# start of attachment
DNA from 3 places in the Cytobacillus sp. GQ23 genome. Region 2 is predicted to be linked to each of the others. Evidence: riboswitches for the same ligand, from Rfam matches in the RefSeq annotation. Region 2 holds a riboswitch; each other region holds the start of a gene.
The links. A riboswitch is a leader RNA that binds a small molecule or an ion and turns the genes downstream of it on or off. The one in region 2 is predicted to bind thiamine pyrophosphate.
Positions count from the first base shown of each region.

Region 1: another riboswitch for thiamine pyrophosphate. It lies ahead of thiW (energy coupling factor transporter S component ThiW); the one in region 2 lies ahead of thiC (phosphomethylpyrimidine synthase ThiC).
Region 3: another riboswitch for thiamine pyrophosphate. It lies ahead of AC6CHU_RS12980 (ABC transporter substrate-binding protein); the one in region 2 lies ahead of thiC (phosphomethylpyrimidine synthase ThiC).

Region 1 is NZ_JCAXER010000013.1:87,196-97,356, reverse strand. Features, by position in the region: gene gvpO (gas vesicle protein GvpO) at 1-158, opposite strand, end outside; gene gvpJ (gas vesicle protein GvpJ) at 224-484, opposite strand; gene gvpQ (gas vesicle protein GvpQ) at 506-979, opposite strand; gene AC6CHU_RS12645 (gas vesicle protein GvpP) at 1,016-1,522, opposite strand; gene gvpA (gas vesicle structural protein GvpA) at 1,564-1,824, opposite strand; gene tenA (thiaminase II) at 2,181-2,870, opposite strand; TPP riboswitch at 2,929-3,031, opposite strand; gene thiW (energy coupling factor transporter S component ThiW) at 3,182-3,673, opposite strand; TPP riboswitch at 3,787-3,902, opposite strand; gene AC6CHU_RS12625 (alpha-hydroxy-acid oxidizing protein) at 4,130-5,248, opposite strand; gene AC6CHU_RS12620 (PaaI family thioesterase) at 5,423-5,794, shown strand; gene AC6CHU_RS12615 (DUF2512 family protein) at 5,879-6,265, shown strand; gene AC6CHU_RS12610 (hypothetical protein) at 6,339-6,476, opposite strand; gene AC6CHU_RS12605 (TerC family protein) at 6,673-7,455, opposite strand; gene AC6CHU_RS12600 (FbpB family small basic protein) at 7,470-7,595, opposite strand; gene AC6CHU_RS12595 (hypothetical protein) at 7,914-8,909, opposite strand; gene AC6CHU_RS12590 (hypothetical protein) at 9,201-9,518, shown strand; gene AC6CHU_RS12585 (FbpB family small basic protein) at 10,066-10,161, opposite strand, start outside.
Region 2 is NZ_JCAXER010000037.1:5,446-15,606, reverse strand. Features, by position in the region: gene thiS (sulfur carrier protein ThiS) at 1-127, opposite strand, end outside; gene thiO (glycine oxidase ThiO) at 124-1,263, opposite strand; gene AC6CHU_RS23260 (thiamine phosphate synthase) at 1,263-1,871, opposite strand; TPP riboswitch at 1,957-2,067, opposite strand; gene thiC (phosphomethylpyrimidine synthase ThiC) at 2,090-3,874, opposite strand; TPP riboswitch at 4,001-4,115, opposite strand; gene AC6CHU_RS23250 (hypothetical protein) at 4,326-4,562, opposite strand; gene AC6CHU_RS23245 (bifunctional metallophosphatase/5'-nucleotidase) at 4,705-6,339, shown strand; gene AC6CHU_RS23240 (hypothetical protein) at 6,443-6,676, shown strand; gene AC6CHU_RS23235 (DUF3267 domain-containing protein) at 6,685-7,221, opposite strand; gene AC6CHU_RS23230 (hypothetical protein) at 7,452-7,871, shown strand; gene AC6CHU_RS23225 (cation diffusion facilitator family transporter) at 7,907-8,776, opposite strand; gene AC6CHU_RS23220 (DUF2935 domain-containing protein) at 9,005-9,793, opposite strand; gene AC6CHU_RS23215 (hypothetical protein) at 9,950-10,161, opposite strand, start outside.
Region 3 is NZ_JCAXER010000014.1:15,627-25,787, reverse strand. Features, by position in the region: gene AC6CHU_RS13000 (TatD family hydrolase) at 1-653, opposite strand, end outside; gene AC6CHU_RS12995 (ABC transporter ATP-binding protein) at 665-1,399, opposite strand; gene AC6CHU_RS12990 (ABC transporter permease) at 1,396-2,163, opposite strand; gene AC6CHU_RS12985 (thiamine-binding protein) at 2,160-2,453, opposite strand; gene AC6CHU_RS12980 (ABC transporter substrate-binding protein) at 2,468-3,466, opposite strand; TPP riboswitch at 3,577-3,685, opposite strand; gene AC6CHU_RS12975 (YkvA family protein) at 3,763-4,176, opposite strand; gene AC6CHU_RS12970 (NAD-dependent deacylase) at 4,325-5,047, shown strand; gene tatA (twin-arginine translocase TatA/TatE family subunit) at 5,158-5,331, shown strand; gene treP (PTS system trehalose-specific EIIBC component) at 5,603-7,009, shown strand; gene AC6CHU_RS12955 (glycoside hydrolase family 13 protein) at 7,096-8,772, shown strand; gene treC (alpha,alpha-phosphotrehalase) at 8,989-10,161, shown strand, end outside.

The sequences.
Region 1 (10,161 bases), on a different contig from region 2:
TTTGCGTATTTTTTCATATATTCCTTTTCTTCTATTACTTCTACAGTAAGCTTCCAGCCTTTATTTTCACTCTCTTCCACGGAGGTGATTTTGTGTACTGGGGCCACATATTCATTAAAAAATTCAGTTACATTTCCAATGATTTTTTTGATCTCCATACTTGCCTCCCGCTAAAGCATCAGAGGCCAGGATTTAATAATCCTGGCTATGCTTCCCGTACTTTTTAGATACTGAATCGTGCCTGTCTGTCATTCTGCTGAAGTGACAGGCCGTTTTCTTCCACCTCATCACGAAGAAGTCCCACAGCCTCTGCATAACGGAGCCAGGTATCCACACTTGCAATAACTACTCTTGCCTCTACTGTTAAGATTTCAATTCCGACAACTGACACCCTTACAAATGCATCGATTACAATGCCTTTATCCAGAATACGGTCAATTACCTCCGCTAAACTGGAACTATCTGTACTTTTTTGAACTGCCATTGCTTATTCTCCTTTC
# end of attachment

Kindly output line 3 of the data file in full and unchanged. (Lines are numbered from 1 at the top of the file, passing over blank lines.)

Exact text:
Positions count from the first base shown of each region.